We all have to eat. That means we have to earn money one way or another and pay taxes.
There are lots of different ways of working as a professional musician. For example teaching, performing, working within arts organisations, working as a session musician, writing, recording, sales through websites etc.
Often musicians may have more than one income stream to make ends meet.
Its important to have more than one string to your bow - so to speak! Depending on the mix you need to think about your tax position.
Being a musician can affect your day job!
Some of these may mean working as an employee - either as a musician, or in some other job while you moonlight as a musician in the evening - as the chap in the picture clearly does!.
Some may involve being self employed. There are pros and cons to both.
Being an employee carries various rights and responsibilities - both for employers and employees. Its fairly straight forward as an employee. Your employer will ensure that your tax and national insurance is deducted from your salary at source - i.e before you receive it. Employees get a pay slip which will set out all the payments your receive (which could be your basic salary, bonuses, commission etc), and all the deductions (e.g national insurance, tax, pension contributions).
Check your tax code
Your payslip will also give your tax code. This is a number which is basically is code for the amount that you can earn before tax. Its different for different individuals depending on your tax allowances.
What are tax allowances? There are various threshholds for example, based on whether you are single, have children and are entitled to tax credits, have a company car etc. You should check this each year for your own position and ensure all the tax allowances you are entitled to are taken into account in your tax code.
Each year you will receive something called a P60. Don't glaze over - stick with it. This totals all your monthly payments and deductions and gives annual totals. Keep this.
You will need it for any tax assessment.
This system of deduction at source for employees is called PAYE. It simplifies tax collection for HM Treasuary and also for individuals. In addition it makes it more difficult for people to evade tax.
Usually that's the end of the story for employees. But even so, if you encounter expenses which are tax deductable, these can be claimed either directly by writing to the Inland Revenue (if below £2500) or through completing a Self Assessment tax return. Things like professional memberships, spending on some work clothing (where this is required for your work) etc can be claimed. This would usually mean a change to your tax code for the following year.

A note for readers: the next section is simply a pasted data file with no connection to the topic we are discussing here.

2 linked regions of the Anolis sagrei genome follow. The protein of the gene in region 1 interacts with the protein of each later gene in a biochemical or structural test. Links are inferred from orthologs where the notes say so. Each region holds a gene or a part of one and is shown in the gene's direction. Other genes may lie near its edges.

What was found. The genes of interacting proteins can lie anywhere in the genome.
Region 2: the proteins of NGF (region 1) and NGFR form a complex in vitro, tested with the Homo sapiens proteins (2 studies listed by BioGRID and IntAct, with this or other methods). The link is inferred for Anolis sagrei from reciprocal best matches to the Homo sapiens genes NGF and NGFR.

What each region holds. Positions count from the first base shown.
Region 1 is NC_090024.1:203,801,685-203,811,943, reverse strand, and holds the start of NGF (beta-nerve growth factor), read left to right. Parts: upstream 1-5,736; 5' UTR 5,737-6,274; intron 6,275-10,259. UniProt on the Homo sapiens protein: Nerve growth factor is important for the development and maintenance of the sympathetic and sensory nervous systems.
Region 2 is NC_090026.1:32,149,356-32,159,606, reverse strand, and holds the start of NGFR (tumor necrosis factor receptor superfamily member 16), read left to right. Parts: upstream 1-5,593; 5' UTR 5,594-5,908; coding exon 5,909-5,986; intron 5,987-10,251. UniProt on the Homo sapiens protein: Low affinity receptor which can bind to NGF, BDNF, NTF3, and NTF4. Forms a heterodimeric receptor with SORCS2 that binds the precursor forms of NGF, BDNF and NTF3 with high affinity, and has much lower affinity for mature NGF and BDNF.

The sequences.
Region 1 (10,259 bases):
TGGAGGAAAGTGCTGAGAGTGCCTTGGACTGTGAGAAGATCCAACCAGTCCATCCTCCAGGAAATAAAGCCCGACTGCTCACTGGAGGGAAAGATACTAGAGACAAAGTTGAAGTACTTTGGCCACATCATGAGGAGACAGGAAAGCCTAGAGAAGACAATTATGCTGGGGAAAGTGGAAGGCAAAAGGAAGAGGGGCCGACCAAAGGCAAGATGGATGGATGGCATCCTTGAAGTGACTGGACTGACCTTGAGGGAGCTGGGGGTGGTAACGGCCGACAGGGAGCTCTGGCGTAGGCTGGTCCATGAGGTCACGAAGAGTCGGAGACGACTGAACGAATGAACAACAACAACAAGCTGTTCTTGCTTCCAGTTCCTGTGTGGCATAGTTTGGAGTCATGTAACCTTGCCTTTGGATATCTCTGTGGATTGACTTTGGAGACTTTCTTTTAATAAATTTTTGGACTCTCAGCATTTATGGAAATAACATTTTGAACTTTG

If you are self employed - or if a portion of your income comes from self employment you must keep records and complete a Self assessment tax return.
This will apply to you if you are a freelance musician.
How do you determine whether you are self employed?
There are various tests. If you make the decisions, own the assets, find your customers and are responsible (i.e legally liable if something goes wrong) then its likely that you are self employed.
There are various different ways of trading which you need to make a decision about. For example, you can trade as a sole trader, partnership, or limited company (which is legally separate from the shareholders and limits any losses to the company). There are different reporting requirements and tax regimes.
Most musicians won't be in the category of a limited company (which is quite complicated). But there are also advantages - the key one being that any liability is limited to the assets of the company and not personal assets - so depending on the risks - you might want to think about it.
For example, if you set up a business providing stage sets, scaffolding, and equipment at large events involving high profile musicians and members of the public, go for a limited company. But if you teach a few music lessons at home - then I'd set up a sole trader - with appropriate insurance etc. There is lots advice about the advantages and disadvantages of each on the web. Try the Scottish Government's Business Gateway site which gives a lot of helpful information about starting up a business in Scotland.
If you become self employed you must tell the Inland Revenue and keep records of income and expenditure. You must keep details of sales, purchase, expenses, wages, bank statements.
Sales means any goods and services that you sell. Purchases means things that you might buy in the course of the business. Expenses are things that you might need to carry on your business e.g. fuel, computers, website costs, advertising.
Its worth thinking about simple accounts software . It makes keeping accounts a bit easier and can also help you keep track of where the money goes.